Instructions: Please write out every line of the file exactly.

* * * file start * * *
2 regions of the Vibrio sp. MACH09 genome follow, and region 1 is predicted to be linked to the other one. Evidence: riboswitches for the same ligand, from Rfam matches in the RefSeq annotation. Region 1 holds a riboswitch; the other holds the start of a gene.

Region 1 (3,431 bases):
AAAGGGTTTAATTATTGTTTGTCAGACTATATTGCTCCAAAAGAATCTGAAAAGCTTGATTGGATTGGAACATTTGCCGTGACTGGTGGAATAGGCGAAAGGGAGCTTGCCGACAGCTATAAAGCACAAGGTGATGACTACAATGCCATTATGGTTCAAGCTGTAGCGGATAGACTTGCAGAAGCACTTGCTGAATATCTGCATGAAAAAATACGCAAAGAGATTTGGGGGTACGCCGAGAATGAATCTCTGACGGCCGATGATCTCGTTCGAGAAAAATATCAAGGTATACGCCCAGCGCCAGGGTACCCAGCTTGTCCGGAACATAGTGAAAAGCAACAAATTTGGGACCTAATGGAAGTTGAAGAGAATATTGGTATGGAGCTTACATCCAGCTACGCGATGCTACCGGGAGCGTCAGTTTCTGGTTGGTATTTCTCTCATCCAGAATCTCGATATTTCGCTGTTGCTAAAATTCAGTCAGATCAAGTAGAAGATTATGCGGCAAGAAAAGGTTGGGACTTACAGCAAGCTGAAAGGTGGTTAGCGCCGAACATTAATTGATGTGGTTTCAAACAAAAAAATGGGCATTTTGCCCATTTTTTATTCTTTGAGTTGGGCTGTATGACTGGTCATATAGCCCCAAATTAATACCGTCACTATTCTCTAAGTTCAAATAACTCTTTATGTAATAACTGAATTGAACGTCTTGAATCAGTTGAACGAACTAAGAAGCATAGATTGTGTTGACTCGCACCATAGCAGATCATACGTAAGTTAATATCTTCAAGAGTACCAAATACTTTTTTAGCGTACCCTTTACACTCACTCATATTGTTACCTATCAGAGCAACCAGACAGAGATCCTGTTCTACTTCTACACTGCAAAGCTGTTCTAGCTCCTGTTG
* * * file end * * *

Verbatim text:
2 regions of the Vibrio sp. MACH09 genome follow, and region 1 is predicted to be linked to the other one. Evidence: riboswitches for the same ligand, from Rfam matches in the RefSeq annotation. Region 1 holds a riboswitch; the other holds the start of a gene.

Region 1 (3,431 bases):
AAAGGGTTTAATTATTGTTTGTCAGACTATATTGCTCCAAAAGAATCTGAAAAGCTTGATTGGATTGGAACATTTGCCGTGACTGGTGGAATAGGCGAAAGGGAGCTTGCCGACAGCTATAAAGCACAAGGTGATGACTACAATGCCATTATGGTTCAAGCTGTAGCGGATAGACTTGCAGAAGCACTTGCTGAATATCTGCATGAAAAAATACGCAAAGAGATTTGGGGGTACGCCGAGAATGAATCTCTGACGGCCGATGATCTCGTTCGAGAAAAATATCAAGGTATACGCCCAGCGCCAGGGTACCCAGCTTGTCCGGAACATAGTGAAAAGCAACAAATTTGGGACCTAATGGAAGTTGAAGAGAATATTGGTATGGAGCTTACATCCAGCTACGCGATGCTACCGGGAGCGTCAGTTTCTGGTTGGTATTTCTCTCATCCAGAATCTCGATATTTCGCTGTTGCTAAAATTCAGTCAGATCAAGTAGAAGATTATGCGGCAAGAAAAGGTTGGGACTTACAGCAAGCTGAAAGGTGGTTAGCGCCGAACATTAATTGATGTGGTTTCAAACAAAAAAATGGGCATTTTGCCCATTTTTTATTCTTTGAGTTGGGCTGTATGACTGGTCATATAGCCCCAAATTAATACCGTCACTATTCTCTAAGTTCAAATAACTCTTTATGTAATAACTGAATTGAACGTCTTGAATCAGTTGAACGAACTAAGAAGCATAGATTGTGTTGACTCGCACCATAGCAGATCATACGTAAGTTAATATCTTCAAGAGTACCAAATACTTTTTTAGCGTACCCTTTACACTCACTCATATTGTTACCTATCAGAGCAACCAGACAGAGATCCTGTTCTACTTCTACACTGCAAAGCTGTTCTAGCTCCTGTTG